• Web conferencing requires a fast and secure internet connection and sometimes it may fail

The Benefits for College Students

College offers a complimentary backdrop of acquiring new linguistic skills as students’ are already engaged in a learning mindset and have more time and space to devote to language mastery than once they graduate and have additional responsibilities.

Here are just a few of the innumerable benefits of becoming fluent in another language for college students.

Increases cognitive function

“Students who learn another language experience increased creativity, better critical thinking skills and overall better executive functioning skills,” says Founder and CEO of Early Lingo, Caryn Antonini. “Long-term health benefits include increased connectivity in the brain that protects against Alzheimer’s and offers faster recovery after a stroke.”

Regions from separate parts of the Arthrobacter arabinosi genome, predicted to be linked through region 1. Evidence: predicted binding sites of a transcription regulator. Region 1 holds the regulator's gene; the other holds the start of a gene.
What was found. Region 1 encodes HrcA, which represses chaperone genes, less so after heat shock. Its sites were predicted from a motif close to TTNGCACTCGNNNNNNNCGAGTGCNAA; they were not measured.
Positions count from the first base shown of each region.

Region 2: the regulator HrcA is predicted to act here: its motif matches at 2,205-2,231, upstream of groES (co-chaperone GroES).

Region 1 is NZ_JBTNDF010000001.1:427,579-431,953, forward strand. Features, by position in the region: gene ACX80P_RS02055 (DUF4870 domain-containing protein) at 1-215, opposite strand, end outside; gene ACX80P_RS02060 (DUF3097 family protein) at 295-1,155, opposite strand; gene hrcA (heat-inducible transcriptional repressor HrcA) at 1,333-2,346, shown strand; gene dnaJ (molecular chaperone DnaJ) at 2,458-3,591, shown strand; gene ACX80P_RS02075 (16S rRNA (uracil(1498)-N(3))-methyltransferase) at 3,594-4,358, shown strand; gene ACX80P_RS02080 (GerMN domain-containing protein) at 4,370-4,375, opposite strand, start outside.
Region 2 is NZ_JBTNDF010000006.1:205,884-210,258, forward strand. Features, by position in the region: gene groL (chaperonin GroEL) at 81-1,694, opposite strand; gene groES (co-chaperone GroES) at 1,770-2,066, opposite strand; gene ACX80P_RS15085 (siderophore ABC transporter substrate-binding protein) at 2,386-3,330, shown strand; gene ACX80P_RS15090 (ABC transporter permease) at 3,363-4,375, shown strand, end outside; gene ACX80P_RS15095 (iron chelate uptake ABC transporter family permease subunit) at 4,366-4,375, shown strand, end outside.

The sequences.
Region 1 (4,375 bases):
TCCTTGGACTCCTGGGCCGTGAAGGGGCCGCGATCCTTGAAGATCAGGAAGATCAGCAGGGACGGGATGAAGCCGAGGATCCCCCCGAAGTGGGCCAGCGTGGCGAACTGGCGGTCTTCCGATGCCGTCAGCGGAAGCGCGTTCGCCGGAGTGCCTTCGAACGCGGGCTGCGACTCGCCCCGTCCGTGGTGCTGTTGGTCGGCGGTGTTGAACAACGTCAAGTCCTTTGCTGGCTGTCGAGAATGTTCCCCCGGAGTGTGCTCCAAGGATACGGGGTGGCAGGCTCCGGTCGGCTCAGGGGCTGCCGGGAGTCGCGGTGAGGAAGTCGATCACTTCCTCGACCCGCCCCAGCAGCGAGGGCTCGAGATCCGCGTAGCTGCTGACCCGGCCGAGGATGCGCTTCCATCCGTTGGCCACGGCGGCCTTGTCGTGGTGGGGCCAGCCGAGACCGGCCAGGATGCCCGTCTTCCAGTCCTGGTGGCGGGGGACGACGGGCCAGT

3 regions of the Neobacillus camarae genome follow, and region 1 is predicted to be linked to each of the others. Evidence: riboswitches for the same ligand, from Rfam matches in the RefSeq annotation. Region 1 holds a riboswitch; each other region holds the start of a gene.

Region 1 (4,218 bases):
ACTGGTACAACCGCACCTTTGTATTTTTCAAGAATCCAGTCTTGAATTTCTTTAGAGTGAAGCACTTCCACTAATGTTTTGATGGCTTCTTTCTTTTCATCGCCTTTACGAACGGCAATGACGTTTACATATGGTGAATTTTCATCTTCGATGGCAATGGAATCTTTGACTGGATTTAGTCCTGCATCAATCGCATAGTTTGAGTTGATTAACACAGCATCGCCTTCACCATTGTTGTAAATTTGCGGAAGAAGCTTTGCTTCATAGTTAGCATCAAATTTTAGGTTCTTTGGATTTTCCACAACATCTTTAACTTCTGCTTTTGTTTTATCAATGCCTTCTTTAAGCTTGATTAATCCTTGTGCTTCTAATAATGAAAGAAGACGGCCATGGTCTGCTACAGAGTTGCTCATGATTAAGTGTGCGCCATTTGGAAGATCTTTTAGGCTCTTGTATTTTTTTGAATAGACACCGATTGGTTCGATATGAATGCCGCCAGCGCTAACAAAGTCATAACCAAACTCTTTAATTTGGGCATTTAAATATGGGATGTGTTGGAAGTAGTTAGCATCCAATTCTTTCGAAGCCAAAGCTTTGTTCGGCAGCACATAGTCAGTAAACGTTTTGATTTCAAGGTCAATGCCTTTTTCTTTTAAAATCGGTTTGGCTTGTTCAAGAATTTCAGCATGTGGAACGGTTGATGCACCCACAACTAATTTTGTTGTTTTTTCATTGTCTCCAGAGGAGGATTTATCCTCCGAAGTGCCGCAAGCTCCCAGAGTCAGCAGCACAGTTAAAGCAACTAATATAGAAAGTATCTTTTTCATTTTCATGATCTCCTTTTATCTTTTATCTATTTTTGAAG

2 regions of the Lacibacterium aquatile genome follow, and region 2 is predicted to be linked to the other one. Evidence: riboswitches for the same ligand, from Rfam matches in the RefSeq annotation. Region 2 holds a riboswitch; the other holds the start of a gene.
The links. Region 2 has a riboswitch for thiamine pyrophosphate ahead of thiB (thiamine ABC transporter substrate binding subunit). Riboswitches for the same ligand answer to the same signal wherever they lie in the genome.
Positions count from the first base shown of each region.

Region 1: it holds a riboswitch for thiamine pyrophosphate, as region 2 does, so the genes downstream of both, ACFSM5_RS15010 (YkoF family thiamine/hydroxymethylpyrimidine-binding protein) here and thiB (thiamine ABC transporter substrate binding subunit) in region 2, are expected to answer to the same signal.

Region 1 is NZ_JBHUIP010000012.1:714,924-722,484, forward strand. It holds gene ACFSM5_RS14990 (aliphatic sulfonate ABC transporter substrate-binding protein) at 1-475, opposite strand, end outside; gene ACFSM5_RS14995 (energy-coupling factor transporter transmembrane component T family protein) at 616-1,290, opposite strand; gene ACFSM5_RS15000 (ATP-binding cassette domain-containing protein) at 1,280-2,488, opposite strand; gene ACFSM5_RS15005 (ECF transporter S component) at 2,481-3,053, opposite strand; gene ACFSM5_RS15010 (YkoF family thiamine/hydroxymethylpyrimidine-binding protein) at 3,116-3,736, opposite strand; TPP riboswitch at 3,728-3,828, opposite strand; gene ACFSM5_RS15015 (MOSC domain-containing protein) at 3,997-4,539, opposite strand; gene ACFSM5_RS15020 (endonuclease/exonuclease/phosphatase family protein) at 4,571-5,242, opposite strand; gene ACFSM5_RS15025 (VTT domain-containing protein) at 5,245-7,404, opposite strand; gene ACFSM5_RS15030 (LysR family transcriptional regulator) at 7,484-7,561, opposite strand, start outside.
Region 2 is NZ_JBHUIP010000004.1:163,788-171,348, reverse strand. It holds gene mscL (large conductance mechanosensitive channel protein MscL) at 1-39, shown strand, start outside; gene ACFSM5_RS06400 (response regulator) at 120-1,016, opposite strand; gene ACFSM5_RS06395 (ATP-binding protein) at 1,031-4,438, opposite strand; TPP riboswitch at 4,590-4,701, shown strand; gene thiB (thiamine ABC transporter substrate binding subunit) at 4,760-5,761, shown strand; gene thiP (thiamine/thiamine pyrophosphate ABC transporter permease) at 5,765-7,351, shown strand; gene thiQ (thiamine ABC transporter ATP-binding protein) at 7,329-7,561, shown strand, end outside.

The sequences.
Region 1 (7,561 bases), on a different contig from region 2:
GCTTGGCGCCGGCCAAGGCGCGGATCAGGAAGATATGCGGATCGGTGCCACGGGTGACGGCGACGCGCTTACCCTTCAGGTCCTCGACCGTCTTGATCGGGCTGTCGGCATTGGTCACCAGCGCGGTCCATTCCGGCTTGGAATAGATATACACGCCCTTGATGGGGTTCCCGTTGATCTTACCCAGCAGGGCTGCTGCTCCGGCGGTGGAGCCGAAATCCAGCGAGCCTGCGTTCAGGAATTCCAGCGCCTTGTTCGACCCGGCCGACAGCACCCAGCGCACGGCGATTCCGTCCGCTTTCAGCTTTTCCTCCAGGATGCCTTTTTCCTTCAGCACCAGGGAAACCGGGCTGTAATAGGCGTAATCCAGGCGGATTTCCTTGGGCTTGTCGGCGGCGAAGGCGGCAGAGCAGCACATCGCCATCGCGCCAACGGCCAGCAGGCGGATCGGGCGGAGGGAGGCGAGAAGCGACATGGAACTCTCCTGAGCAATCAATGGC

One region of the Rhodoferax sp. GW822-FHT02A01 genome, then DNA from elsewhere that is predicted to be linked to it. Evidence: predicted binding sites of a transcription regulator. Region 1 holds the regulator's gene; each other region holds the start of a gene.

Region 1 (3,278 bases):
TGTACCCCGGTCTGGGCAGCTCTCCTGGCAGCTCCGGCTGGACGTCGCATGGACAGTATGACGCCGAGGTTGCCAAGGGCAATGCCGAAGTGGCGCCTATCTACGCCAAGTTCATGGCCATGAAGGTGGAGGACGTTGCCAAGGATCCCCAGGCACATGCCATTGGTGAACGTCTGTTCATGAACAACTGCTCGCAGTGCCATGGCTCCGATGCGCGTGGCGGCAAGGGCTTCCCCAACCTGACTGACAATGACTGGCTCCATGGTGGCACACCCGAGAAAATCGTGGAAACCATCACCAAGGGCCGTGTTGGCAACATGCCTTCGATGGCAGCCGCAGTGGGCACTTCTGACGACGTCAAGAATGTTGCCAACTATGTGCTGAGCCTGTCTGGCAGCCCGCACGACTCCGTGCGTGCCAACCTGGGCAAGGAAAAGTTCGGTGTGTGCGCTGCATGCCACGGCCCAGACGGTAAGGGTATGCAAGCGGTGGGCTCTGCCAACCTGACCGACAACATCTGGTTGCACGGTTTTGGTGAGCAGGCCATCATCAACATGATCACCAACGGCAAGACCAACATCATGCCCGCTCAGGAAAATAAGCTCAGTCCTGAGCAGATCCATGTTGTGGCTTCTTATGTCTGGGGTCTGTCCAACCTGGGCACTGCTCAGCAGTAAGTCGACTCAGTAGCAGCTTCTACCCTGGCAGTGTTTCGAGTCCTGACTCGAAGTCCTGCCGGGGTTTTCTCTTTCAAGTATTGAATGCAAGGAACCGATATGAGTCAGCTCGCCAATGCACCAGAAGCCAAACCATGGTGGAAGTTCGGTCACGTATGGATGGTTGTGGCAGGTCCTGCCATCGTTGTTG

Offers more interpersonal relationships

“Bilinguals can expect to have more interpersonal relationships, as speaking other languages opens the doors to other people and cultures whether at home or abroad,” notes Antonini. “Bilinguals also experience a deeper connection with ‘foreigners’ as they can communicate on another level.”

Increases academic performance

“Studies have shown that students who speak more than one language have better success on standardized tests as their brains are used to switching back and forth between differently held parts of their brains,” says Antonini.

Expands job prospects